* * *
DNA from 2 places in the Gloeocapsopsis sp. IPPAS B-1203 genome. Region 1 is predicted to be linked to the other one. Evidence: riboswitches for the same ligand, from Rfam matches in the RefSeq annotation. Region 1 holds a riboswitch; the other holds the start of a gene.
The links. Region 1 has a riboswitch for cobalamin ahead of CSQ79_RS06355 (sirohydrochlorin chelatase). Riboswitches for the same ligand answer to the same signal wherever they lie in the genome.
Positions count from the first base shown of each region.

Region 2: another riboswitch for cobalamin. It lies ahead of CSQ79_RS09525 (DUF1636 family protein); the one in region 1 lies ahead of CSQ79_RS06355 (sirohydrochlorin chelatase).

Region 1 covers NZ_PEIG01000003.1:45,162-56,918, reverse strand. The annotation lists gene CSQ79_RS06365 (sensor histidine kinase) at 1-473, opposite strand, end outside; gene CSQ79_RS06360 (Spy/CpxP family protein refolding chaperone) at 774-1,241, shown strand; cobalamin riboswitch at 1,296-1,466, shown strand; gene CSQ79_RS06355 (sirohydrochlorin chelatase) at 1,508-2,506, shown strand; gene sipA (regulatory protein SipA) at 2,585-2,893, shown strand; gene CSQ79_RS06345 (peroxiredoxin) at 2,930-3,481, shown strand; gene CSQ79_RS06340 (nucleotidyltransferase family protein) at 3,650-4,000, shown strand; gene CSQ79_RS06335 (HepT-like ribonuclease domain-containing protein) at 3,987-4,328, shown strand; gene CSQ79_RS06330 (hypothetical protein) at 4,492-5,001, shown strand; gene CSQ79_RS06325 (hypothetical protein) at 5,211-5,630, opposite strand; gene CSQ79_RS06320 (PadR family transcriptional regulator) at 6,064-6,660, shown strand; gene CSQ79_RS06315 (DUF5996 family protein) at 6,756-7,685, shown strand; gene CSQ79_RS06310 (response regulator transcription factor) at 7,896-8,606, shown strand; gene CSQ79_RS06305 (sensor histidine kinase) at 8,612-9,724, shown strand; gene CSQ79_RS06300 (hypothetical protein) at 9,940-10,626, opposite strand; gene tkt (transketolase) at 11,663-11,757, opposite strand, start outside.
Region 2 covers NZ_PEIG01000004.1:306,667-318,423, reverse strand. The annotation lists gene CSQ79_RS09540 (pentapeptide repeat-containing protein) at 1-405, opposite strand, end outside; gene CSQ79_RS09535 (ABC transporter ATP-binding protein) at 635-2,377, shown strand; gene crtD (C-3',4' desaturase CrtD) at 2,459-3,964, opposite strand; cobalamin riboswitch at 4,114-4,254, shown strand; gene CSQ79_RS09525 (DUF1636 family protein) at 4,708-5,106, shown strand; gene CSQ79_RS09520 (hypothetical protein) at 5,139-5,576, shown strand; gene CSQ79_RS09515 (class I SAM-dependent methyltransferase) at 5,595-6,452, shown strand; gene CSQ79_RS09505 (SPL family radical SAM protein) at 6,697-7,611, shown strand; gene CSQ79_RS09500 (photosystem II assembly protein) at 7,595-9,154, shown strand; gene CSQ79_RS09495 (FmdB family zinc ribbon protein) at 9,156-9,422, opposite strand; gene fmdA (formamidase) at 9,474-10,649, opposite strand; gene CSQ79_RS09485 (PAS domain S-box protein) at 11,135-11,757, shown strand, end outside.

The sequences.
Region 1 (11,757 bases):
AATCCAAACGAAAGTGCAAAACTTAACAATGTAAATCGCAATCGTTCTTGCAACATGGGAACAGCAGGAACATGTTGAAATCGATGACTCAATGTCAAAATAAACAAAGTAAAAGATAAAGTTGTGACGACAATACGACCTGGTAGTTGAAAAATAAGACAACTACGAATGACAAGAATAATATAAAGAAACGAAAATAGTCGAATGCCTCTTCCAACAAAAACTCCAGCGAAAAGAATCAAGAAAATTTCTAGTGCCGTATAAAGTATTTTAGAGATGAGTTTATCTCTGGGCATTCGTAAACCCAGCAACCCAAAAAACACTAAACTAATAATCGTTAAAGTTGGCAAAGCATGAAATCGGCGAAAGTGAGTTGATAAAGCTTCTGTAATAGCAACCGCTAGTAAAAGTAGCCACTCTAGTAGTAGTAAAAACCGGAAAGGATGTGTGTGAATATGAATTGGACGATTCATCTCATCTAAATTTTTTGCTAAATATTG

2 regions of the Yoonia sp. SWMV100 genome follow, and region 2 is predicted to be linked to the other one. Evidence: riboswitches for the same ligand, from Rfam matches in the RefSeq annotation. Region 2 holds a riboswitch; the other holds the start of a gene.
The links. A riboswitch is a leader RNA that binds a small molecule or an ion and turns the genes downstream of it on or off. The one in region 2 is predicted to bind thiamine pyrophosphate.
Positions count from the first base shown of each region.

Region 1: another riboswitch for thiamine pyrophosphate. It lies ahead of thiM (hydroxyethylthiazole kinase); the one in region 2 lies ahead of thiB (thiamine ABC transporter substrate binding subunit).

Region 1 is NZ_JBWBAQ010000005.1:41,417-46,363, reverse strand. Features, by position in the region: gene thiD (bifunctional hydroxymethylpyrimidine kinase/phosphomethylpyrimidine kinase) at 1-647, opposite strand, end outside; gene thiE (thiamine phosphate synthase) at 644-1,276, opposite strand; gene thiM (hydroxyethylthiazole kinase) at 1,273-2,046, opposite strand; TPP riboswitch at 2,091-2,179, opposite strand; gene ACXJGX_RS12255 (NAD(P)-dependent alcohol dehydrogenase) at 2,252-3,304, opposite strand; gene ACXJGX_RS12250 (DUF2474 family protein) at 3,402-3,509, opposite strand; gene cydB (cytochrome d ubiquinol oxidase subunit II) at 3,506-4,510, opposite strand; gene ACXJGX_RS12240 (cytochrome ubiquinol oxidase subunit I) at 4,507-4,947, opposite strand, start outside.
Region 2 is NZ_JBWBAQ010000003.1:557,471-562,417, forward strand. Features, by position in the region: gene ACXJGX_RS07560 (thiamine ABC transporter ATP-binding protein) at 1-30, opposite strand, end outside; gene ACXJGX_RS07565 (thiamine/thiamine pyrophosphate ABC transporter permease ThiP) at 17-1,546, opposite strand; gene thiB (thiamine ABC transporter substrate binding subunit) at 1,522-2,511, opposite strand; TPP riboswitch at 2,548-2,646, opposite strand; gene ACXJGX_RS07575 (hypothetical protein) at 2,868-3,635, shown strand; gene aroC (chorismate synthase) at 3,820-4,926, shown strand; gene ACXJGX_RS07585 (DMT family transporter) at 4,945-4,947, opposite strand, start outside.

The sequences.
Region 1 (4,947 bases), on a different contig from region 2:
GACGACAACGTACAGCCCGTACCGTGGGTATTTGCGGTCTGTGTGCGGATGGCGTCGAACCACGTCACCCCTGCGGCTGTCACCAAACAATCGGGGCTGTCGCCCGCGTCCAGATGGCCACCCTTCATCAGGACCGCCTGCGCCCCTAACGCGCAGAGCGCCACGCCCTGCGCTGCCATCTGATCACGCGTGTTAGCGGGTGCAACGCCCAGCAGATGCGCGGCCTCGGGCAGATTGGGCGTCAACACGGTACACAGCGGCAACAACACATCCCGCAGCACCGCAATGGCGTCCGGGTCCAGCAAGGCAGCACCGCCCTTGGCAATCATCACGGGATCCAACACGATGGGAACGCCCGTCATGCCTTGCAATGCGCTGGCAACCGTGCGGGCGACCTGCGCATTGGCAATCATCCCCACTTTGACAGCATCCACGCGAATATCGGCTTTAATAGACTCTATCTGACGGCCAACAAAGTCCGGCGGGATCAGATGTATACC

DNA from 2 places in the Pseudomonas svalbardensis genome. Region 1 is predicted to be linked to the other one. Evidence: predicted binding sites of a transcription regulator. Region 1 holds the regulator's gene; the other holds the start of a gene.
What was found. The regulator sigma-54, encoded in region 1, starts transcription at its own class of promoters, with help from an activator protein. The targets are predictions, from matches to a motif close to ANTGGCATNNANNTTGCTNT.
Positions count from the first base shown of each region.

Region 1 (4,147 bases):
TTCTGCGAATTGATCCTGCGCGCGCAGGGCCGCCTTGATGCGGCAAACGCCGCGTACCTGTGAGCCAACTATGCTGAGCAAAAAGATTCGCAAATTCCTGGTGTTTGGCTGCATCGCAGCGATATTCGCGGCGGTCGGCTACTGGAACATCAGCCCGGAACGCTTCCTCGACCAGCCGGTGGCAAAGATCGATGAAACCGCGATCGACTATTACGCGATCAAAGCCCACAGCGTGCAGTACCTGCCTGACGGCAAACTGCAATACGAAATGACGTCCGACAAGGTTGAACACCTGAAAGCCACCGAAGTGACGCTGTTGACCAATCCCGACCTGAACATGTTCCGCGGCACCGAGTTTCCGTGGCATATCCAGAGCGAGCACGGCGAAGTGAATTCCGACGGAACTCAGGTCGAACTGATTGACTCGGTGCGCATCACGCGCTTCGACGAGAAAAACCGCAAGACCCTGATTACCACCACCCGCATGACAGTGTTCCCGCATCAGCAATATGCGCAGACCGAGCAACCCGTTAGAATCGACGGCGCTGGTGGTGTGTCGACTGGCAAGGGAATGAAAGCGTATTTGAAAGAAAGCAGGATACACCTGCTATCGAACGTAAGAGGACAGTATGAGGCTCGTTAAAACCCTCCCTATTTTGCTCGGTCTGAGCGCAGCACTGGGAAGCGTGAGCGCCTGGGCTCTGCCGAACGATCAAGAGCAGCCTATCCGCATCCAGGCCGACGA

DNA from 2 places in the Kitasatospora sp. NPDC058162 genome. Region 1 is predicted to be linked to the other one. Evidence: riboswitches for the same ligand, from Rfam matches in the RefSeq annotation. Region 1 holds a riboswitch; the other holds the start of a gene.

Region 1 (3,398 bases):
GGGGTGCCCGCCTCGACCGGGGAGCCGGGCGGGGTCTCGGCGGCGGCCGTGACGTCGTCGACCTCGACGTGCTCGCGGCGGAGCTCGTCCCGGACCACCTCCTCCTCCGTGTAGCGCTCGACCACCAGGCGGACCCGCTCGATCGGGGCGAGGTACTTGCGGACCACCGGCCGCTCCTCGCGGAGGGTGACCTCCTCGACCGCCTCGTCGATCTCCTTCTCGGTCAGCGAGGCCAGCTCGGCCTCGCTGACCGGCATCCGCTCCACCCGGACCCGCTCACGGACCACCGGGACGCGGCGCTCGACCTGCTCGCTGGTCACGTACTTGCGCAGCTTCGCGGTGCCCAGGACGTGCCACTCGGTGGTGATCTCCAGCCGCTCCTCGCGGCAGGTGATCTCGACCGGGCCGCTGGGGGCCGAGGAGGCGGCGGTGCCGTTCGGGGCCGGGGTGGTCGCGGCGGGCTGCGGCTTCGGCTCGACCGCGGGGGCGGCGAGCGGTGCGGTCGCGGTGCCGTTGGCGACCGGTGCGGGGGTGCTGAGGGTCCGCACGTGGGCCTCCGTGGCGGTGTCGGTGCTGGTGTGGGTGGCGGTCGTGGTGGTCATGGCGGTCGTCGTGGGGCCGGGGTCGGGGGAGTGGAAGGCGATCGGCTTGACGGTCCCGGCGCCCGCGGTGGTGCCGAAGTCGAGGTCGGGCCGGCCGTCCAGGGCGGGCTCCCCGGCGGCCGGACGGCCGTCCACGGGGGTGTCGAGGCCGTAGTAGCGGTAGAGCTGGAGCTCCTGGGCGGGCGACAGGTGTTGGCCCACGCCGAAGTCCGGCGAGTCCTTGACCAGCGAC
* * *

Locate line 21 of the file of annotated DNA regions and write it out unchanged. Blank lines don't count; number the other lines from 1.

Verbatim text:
Positions count from the first base shown of each region.